Most Americans are on Team Recliner. Fifty-five percent say it's acceptable airplane etiquette to recline your seat during a daytime flight, a new HuffPost/YouGov poll shows, while just 24 percent say it's unacceptable. On overnight flights, there's an even stronger consensus, with 78 percent saying reclining is OK, and just 9 percent that it's not.
Just 16 percent said it's acceptable to use a device called the Knee Defender to block the person in the seat ahead of you from reclining, while 65 percent said it was unacceptable. (No word on whether it's acceptable to pour water on the Knee Defender user in retaliation, as a woman on one of the grounded flights did.)
People who said they consider themselves to be frequent fliers also mostly said that seat reclining is acceptable on either a daytime or an overnight flight, and that use of the Knee Defender is unacceptable.
Generally speaking, Americans think not being able to recline their own seat would be a more horrible travel fate than having the seat in front of them reclined. A 43 percent to 34 percent plurality said that not being able to recline their own seat would be the bigger inconvenience of the two on a daytime flight, while a whopping 70 percent to 15 percent majority said that would be the bigger inconvenience on an overnight flight.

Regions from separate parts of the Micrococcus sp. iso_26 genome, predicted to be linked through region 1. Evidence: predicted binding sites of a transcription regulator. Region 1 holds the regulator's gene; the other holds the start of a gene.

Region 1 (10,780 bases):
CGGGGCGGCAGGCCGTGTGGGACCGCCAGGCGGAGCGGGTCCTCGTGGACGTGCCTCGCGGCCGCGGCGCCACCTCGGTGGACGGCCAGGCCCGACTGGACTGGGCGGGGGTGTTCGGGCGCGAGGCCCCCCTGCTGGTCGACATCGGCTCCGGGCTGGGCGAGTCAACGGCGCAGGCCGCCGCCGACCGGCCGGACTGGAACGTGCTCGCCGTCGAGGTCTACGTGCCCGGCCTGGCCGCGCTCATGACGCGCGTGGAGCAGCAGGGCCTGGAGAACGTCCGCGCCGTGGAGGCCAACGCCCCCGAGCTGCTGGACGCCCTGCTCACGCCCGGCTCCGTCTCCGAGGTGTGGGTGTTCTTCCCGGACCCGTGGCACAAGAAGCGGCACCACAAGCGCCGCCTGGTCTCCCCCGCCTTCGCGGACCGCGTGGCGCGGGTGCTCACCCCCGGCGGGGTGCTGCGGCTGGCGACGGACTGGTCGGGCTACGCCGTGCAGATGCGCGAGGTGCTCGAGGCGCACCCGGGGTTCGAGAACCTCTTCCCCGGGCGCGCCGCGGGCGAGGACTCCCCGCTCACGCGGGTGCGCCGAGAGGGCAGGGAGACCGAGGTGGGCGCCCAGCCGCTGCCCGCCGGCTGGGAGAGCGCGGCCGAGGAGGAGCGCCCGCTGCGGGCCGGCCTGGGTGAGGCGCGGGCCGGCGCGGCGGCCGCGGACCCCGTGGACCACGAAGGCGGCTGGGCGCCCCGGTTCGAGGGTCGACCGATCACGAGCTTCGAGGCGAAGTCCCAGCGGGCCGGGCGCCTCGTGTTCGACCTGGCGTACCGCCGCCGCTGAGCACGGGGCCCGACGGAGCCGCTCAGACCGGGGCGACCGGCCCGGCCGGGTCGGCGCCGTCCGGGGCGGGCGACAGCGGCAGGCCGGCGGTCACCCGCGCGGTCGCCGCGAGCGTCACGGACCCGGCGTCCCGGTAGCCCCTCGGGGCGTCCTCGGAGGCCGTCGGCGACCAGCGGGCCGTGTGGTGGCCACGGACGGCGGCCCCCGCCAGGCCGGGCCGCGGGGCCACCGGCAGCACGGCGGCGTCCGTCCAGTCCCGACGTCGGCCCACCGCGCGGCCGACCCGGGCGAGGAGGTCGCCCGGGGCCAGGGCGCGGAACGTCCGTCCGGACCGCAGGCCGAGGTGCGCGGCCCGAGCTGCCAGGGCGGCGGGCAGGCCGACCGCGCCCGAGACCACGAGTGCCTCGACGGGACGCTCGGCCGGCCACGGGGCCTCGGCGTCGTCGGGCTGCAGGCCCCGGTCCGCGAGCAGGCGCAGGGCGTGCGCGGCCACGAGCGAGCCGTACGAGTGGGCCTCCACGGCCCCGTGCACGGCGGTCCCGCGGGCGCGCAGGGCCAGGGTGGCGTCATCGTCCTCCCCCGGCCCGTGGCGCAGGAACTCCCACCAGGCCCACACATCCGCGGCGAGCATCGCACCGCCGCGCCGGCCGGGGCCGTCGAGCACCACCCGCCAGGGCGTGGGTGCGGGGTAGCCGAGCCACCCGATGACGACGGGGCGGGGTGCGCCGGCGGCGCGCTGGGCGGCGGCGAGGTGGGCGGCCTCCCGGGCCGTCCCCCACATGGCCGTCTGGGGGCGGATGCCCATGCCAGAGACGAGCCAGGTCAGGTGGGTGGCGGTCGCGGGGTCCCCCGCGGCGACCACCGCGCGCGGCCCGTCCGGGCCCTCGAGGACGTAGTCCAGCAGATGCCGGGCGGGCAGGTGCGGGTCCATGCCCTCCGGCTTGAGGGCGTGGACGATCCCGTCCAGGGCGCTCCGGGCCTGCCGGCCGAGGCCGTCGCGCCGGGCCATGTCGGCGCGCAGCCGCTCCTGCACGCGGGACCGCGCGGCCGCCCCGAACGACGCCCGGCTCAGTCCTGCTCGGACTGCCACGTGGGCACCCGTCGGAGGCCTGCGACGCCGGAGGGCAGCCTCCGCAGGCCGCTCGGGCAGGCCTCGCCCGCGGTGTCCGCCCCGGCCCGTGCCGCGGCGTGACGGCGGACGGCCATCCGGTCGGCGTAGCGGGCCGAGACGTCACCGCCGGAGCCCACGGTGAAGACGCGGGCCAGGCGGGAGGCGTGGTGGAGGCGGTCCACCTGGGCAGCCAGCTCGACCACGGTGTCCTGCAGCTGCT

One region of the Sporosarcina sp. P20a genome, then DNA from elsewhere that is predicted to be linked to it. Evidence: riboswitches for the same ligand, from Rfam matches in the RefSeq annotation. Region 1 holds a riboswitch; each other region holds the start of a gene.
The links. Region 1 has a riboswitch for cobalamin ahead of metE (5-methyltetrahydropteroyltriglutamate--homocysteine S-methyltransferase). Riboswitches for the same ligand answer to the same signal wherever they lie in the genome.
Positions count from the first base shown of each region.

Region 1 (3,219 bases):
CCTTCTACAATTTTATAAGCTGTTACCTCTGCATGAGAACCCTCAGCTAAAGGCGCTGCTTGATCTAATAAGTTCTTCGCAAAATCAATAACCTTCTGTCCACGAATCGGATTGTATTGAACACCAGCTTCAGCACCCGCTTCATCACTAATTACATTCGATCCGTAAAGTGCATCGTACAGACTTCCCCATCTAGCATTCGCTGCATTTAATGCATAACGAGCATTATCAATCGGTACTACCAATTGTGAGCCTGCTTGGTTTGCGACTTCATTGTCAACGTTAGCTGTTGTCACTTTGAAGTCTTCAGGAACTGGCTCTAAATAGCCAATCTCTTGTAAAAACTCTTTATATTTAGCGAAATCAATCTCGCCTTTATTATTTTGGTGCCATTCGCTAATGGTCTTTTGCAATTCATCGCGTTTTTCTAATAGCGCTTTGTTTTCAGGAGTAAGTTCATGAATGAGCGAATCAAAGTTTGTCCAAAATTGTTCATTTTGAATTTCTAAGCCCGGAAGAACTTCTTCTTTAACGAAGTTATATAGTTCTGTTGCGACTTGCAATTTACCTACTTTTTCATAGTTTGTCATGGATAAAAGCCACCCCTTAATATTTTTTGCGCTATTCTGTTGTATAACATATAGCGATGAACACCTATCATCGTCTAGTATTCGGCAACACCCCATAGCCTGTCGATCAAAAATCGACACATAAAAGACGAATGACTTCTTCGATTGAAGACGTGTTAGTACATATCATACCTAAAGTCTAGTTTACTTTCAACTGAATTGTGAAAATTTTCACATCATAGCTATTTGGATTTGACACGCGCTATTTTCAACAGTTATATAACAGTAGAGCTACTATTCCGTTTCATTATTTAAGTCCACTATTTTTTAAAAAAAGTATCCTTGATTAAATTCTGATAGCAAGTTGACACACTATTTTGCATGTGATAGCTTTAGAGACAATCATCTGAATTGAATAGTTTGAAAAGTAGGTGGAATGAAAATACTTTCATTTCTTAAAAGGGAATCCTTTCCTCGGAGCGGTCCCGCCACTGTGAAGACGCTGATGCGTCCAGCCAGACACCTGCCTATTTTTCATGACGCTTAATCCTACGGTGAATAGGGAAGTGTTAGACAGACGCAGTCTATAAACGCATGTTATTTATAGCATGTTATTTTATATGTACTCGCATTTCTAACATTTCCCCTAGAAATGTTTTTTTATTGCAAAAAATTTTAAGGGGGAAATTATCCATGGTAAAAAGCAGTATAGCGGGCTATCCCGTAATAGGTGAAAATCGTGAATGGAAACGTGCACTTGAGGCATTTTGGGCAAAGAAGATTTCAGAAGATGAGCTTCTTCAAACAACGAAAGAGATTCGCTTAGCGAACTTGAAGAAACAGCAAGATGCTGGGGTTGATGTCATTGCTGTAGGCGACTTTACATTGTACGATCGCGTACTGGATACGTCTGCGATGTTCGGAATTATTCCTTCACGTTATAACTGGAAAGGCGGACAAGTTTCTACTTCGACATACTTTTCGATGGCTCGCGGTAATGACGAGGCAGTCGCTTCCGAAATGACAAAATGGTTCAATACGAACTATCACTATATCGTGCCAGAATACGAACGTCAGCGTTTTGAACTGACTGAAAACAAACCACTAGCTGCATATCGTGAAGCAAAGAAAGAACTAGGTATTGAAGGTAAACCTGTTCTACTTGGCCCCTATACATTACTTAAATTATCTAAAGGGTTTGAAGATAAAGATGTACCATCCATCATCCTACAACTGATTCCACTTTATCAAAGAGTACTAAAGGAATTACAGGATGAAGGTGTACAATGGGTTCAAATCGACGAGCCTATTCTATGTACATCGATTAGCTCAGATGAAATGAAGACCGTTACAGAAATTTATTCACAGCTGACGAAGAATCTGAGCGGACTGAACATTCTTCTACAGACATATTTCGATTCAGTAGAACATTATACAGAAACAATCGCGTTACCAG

Although we didn't ask, we hope everyone can agree that getting upset enough about your legroom to force the plane to land is less acceptable than either.
The HuffPost/YouGov poll was conducted Aug. 28-29 among 1,000 U.S. adults using a sample selected from YouGov's opt-in online panel to match the demographics and other characteristics of the adult U.S. population. Factors considered include age, race, gender, education, employment, income, marital status, number of children, voter registration, time and location of Internet access, interest in politics, religion and church attendance.